In the middle of the park we took a peek at the amazing ‘hollow oak’, a beautiful old tree, which made me think of Lewis Carroll’s Alice’s Adventures in Wonderland: the dark inside of the tree could well be the entry point for another world within the otherworldly surroundings of Brockhill Country Park.

'Hollow' (Photo M. Germana)

My Easter break, a couple of weeks later, had a similar blend of rural and marine worlds, both of them refreshing, in different ways.

It felt different, of course, while we were stuck on the M25. Suddenly I regretted staying in Britain for Easter. My impatience made me realise how much I associate the anxious excitement of my airport experience with a holiday. It’s as if the airport has become the real start of a holiday. If you are not flying, you are not really going anywhere. Your destination is almost not worth mentioning to your cooler friends who will make the most of their annual leave to hop across to Marrakech for a spa break or Chile for wine-tasting. Suddenly your long week-end in Dorset makes you sound conservative and unadventurous.

I was very wrong.

And while I kept thinking I could have flown to New York in the same period of time, five days in Dorset were worth the five hours it took us to reach Lyme Regis on Maundy Thursday.

'Lyme Bay and The Cobb' (Photo M. Germana)

It was a trip down memory lane, too, as I returned to Lyme 19 years after my first visit to Dorset as a student. I remember drinking my first pint of lager and the giggles, afterwards, in the town cinema, where they showed the incredibly topical Jurassic Park, though I don’t remember drawing a link between the giant lizards and the fossil beach of Lyme Bay. We paid a visit to the Rock Point Inn, the hostelry that accounted for my bad cinema etiquette two decades ago, on our first night. There were few punters and as we sat at the bar with two pints of Doom Bay, I realised – not without some anxiousness – that the girls sitting beside us, who were lost in the screens of their IPhones, may have not been born at the time of my first visit to the Rock Point Inn.

'Beach Huts' (Photo M. Germana)

We had ample opportunities to check out other establishments in the village, such as the busy Harbour Inn, where we had our last dinner on Easter Sunday: if you are after a hearty fish soup, this is the place. The cosy Volunteer Inn was also a pleasant choice for a quick aperitif before dinner. They pride themselves in serving only local beer and as I joked about the fact they also seemed to have Stella on tap, the barman drily dismissed my comment: ‘That’s lager. Not real beer’. We accepted that and settled for two pints of the real thing, Cobb pale bitter, from the Town Mill Brewery, situated one street away from The Volunteer Inn, in the heart of Lyme: as far as alcohol miles go, drinking never felt more ethical.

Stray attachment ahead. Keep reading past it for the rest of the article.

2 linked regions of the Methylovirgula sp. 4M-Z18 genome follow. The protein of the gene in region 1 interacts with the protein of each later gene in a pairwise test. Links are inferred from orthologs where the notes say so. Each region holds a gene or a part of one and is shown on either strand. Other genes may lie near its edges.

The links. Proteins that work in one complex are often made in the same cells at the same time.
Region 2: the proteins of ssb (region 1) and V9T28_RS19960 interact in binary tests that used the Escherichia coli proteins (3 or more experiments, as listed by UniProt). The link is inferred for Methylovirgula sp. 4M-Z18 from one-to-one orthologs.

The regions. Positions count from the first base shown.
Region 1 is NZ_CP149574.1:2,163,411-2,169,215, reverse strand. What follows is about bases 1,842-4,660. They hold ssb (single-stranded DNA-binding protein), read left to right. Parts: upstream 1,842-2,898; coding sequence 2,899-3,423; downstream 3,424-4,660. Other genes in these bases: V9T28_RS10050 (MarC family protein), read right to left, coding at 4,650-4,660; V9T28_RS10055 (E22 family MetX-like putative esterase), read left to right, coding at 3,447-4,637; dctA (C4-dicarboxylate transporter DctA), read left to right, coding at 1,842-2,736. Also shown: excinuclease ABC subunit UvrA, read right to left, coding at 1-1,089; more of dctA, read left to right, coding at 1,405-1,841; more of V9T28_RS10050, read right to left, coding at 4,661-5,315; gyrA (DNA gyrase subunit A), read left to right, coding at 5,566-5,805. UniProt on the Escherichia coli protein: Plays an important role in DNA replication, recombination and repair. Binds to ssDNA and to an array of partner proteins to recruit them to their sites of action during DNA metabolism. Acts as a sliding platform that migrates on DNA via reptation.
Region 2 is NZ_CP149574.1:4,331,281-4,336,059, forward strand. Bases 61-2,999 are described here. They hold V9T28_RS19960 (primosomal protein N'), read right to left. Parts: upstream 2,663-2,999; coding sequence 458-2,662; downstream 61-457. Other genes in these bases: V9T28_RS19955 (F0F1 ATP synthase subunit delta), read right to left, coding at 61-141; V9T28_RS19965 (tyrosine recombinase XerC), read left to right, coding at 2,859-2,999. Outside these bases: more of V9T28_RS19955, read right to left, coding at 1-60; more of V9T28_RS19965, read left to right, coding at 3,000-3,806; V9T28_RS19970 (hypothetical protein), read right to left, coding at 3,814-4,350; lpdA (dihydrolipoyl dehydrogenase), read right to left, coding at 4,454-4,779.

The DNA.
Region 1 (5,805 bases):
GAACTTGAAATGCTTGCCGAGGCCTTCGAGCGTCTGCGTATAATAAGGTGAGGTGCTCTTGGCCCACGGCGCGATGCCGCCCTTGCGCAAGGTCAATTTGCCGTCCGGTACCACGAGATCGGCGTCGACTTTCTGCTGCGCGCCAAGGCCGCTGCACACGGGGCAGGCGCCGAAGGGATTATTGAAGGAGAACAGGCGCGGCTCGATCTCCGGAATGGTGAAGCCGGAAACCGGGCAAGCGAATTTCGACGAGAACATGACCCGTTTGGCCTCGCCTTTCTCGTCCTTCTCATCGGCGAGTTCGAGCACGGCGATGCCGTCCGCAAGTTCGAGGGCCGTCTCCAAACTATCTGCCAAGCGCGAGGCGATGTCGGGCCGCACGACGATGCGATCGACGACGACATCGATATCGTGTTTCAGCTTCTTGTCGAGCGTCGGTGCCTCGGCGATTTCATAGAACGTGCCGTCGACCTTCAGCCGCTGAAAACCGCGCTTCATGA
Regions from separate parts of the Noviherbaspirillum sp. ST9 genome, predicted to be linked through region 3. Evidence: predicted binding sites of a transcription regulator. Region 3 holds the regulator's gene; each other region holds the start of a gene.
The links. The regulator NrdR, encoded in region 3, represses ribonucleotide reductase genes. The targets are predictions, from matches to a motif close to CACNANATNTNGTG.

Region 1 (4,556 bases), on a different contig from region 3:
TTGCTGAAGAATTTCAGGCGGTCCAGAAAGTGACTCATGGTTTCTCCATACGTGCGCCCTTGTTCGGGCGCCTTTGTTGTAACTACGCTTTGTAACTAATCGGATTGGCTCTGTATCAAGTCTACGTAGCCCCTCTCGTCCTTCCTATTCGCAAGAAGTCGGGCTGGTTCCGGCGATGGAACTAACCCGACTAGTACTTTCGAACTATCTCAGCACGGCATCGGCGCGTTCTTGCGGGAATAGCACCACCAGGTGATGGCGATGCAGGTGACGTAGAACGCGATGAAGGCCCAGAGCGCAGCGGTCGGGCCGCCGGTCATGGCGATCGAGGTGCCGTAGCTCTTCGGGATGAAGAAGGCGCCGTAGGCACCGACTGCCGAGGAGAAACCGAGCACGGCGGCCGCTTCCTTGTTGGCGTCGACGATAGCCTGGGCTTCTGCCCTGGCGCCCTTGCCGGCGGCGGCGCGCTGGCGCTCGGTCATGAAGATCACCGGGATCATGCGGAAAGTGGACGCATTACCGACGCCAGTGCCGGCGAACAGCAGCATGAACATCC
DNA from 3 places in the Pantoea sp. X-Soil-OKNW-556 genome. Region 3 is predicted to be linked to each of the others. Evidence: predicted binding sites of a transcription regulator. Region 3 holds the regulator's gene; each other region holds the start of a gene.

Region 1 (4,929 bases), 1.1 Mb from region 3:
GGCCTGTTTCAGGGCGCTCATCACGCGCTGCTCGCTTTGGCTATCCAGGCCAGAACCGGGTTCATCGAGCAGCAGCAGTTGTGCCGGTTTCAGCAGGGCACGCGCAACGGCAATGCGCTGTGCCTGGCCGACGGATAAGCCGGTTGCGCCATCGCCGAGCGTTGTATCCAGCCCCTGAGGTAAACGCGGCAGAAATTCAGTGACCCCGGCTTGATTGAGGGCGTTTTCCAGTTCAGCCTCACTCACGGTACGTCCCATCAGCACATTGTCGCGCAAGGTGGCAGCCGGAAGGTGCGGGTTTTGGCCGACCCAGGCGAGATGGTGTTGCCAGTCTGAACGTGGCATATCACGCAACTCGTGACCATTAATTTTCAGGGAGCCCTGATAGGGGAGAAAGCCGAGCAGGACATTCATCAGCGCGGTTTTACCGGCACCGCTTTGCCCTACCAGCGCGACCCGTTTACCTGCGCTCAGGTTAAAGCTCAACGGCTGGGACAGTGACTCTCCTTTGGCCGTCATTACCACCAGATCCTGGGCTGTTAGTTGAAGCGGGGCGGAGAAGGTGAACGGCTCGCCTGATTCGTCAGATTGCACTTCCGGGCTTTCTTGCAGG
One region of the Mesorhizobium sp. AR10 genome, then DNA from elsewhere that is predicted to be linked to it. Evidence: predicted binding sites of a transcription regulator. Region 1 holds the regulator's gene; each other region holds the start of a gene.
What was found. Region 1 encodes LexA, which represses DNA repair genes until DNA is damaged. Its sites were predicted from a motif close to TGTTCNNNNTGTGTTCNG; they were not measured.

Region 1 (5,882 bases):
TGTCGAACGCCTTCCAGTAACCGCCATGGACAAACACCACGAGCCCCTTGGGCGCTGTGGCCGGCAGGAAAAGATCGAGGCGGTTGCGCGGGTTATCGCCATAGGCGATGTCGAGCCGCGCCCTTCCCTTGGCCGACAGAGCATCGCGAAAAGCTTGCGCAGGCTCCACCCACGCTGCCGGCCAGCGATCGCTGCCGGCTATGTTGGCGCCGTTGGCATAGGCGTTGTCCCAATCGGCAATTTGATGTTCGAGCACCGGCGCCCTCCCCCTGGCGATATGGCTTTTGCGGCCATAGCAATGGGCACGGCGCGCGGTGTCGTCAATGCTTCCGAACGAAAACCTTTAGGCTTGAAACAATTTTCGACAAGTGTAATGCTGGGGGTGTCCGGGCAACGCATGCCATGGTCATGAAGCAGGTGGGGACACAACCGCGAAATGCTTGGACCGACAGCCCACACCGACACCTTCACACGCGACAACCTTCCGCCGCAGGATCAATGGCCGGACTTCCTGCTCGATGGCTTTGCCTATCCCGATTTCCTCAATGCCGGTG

'Waves' (Photo M. Germana)

In case you think that a pint of local ale is not worth the five-hour drive, Lyme and the surrounding area offers more than the pleasures of alcoholic intoxication. We didn’t go for any of the organised fossil or literary organised walks. Local businesses haven’t missed any tricks in the exploitation of their treasures for the amateur palaeontologists or the fans of Jane Austin and John Fowles: the latter lived most of his life and set his famous novel, The French Lieutenant’s Woman, in Lyme Regis. Austin, who has public gardens dedicated to her, visited the town twice in 1803 and 1804 and set the climactic events of Persuasion in Lyme Regis. Without wanting to spoil either novel for those of you who may not be familiar with them, I will only say that the picturesque bay and its tidal coastline is the perfect settings for two stories which, in very different ways, deal with difficult romances.